For a long time I’ve held the suspicion that following Christ is an experience that can only be defined to a certain degree. It is a relationship. It is an experience. Defining our walk with God is like defining what it means to be a good husband or wife. I’m not married. I can read a stack of books and listen endlessly to the advice of my friends but I won’t know it means to be a good husband until I experience marriage. I think John is saying something similar about following Christ. You know you are following Christ when you walk in light, love your brother, walk in faith and the Spirit resides in you. However these things are only indicators of some other less definable state or process. They are symptoms of a transforming inner experience in which God resides in us and purifies us.
This leads me to conclude that the good news being preached by most evangelicals is woefully inadequate. It convinces people that they are following Christ when in fact they are only following a set of principles extracted from Christian theology.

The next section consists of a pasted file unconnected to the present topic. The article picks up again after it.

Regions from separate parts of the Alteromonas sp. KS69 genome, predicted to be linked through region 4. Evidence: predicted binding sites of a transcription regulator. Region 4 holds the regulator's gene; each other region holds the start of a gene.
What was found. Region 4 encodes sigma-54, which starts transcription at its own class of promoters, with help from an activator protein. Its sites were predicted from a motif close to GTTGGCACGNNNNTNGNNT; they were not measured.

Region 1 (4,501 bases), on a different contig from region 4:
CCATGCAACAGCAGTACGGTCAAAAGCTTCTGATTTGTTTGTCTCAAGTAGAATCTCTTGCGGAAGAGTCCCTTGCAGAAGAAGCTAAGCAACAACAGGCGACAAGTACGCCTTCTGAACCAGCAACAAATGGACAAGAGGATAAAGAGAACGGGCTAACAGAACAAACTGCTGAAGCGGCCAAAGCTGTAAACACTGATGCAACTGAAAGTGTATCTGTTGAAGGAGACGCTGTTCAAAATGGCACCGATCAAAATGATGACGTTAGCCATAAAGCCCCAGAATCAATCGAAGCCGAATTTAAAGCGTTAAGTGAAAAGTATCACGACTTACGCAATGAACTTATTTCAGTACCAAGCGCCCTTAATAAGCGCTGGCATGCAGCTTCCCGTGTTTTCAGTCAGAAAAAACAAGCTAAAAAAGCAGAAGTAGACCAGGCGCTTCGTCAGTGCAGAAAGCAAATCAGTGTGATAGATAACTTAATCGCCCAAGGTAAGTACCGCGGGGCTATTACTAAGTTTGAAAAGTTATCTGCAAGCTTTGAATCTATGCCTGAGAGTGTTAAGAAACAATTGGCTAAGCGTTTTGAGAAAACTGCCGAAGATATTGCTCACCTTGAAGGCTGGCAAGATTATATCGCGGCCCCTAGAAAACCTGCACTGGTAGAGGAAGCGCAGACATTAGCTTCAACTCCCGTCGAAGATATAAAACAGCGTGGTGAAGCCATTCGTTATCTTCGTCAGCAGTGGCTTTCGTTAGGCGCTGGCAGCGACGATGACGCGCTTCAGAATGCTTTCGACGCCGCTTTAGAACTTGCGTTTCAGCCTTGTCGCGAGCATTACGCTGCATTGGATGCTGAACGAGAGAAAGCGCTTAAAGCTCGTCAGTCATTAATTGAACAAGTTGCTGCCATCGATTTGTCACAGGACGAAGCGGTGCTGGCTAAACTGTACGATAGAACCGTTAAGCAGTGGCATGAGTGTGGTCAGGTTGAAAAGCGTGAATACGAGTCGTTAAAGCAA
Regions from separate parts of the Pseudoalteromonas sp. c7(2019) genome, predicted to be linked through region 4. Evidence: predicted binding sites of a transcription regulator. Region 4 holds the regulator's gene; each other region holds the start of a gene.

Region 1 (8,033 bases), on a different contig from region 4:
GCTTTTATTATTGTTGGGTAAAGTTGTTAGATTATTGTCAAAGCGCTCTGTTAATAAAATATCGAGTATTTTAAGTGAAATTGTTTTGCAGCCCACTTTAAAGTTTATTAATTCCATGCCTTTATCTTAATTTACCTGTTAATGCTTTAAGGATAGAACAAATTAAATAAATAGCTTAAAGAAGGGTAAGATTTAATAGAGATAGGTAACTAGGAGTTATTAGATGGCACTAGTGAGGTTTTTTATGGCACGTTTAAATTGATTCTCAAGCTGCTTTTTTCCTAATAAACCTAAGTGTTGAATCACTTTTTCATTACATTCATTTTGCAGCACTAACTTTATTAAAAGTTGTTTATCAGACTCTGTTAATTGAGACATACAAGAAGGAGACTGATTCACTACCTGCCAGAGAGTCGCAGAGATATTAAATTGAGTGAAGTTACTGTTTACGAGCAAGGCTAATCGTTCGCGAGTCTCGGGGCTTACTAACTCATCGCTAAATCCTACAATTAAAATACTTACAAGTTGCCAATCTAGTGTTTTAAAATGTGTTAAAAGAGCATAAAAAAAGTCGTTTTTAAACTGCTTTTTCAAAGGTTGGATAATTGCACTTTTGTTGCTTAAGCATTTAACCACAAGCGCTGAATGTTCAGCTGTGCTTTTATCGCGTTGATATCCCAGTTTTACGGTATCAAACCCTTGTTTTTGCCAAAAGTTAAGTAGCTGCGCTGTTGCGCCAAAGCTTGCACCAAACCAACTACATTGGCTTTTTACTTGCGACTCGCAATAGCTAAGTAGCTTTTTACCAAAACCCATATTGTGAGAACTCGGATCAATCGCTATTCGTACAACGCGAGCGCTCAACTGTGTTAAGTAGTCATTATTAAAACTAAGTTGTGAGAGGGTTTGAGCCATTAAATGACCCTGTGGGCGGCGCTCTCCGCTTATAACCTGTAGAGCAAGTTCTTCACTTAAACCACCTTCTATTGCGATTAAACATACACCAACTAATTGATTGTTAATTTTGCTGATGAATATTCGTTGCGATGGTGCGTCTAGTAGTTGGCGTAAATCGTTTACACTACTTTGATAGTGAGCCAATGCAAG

Blogging from Jake’s
This is so cool. It’s too bad that we have one of the most net connected cities and the fewest Wifi spots. Not sure where Jake’s is? It’s on 21st between 3rd and 4th Ave. Check the pics below.
My Personal Rules for blogging
Below is a list of the principles that govern me as I blog. They aren’t intended for everyone because some of them are specific to my personality and style. They are subject to change without notice
1. Use consistent fonts and make the font large enough. My font size is 14pt which is a little larger than average. Most people have no problem reading 12 but I find it easier to read it when it just a little bit bigger.